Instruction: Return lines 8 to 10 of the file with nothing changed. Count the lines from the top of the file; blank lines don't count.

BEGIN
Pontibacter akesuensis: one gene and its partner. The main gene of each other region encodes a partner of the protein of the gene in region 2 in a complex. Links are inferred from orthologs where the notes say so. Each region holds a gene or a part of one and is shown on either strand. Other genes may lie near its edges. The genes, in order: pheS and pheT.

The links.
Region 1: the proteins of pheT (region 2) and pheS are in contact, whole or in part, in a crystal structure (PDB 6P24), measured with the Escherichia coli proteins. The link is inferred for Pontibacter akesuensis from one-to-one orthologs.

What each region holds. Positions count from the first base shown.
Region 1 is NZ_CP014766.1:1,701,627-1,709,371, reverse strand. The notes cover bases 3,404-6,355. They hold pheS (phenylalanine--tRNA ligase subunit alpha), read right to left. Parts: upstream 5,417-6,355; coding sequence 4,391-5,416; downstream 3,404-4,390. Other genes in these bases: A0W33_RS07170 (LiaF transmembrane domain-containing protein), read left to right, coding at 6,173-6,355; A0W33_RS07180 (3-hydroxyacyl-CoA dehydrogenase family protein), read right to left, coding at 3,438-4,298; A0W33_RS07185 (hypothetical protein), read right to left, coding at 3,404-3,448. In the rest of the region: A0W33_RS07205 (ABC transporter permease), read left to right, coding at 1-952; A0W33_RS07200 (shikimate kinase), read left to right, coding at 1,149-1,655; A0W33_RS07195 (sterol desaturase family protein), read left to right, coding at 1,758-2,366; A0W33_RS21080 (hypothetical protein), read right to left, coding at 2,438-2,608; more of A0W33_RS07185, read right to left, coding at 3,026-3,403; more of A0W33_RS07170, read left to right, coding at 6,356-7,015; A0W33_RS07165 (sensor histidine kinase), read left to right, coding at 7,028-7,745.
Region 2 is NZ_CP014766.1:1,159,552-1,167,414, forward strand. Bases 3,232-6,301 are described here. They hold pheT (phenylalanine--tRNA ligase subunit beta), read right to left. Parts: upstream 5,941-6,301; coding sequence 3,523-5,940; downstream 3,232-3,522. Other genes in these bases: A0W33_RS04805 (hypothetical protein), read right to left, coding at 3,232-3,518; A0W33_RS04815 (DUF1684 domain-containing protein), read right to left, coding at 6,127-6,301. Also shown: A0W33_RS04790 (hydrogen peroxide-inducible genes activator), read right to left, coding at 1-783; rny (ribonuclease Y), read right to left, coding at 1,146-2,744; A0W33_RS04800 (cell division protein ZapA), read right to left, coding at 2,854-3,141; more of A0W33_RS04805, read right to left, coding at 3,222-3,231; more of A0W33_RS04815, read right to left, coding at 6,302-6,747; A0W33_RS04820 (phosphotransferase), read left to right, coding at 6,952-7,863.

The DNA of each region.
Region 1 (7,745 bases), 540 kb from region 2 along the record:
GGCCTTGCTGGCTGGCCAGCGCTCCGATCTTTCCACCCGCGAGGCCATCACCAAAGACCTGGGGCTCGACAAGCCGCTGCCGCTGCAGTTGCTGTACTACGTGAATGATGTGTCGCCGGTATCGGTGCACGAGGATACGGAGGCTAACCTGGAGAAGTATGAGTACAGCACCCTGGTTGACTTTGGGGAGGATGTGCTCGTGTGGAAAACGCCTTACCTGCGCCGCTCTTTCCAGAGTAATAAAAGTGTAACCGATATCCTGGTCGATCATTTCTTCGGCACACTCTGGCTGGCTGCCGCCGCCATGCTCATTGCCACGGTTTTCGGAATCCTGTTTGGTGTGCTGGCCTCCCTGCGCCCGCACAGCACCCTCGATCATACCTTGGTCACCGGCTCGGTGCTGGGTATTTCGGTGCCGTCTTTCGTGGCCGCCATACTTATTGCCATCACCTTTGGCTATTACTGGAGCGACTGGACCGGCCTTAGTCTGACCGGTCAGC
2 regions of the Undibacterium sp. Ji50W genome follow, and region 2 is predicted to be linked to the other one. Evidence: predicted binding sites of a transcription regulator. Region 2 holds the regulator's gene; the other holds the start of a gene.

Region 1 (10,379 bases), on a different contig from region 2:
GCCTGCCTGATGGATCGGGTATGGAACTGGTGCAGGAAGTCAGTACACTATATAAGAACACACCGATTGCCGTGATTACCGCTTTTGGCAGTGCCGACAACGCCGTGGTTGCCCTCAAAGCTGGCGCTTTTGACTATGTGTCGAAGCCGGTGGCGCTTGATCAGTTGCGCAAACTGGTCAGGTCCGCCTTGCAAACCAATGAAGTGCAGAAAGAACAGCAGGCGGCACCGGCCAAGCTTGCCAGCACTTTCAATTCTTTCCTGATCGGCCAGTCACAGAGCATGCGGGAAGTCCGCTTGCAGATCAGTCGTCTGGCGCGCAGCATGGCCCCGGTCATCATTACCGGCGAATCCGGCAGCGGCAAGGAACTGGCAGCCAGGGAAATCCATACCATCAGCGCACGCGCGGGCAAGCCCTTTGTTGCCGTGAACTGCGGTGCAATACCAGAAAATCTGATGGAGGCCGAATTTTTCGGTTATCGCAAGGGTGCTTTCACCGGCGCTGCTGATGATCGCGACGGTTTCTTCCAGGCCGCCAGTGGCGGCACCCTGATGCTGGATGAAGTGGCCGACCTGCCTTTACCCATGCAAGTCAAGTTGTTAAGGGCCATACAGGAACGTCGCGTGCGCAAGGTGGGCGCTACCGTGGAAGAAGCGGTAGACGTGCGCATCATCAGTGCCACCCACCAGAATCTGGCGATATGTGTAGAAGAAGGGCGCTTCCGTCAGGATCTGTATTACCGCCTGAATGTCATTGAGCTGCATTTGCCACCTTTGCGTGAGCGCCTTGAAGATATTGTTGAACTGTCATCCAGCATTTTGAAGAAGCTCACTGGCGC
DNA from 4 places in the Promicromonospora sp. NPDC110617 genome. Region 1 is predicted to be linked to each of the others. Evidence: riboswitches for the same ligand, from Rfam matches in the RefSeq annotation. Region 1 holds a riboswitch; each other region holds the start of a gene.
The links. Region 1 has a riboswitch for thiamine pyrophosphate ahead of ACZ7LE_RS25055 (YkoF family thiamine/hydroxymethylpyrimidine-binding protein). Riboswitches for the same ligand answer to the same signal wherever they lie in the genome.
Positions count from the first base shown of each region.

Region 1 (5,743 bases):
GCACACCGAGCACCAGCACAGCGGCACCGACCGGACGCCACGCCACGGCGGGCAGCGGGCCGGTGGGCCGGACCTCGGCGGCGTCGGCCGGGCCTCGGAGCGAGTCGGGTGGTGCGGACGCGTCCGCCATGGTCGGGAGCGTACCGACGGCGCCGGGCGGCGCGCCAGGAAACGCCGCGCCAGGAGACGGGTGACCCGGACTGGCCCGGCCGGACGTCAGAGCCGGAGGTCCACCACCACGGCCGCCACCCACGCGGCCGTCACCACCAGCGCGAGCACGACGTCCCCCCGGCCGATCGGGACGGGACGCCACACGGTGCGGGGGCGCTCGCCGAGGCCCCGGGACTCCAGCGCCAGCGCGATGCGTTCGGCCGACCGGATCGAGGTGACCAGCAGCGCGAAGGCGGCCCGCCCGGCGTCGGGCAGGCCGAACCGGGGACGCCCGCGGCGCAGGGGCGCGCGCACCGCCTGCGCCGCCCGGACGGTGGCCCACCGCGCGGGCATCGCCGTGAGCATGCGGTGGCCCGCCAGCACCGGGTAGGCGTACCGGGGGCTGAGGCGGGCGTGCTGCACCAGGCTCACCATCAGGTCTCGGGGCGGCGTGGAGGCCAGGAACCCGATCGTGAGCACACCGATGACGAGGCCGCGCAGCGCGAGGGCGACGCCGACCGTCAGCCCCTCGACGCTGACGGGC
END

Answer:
Region 1 (7,745 bases), 540 kb from region 2 along the record:
GGCCTTGCTGGCTGGCCAGCGCTCCGATCTTTCCACCCGCGAGGCCATCACCAAAGACCTGGGGCTCGACAAGCCGCTGCCGCTGCAGTTGCTGTACTACGTGAATGATGTGTCGCCGGTATCGGTGCACGAGGATACGGAGGCTAACCTGGAGAAGTATGAGTACAGCACCCTGGTTGACTTTGGGGAGGATGTGCTCGTGTGGAAAACGCCTTACCTGCGCCGCTCTTTCCAGAGTAATAAAAGTGTAACCGATATCCTGGTCGATCATTTCTTCGGCACACTCTGGCTGGCTGCCGCCGCCATGCTCATTGCCACGGTTTTCGGAATCCTGTTTGGTGTGCTGGCCTCCCTGCGCCCGCACAGCACCCTCGATCATACCTTGGTCACCGGCTCGGTGCTGGGTATTTCGGTGCCGTCTTTCGTGGCCGCCATACTTATTGCCATCACCTTTGGCTATTACTGGAGCGACTGGACCGGCCTTAGTCTGACCGGTCAGC
2 regions of the Undibacterium sp. Ji50W genome follow, and region 2 is predicted to be linked to the other one. Evidence: predicted binding sites of a transcription regulator. Region 2 holds the regulator's gene; the other holds the start of a gene.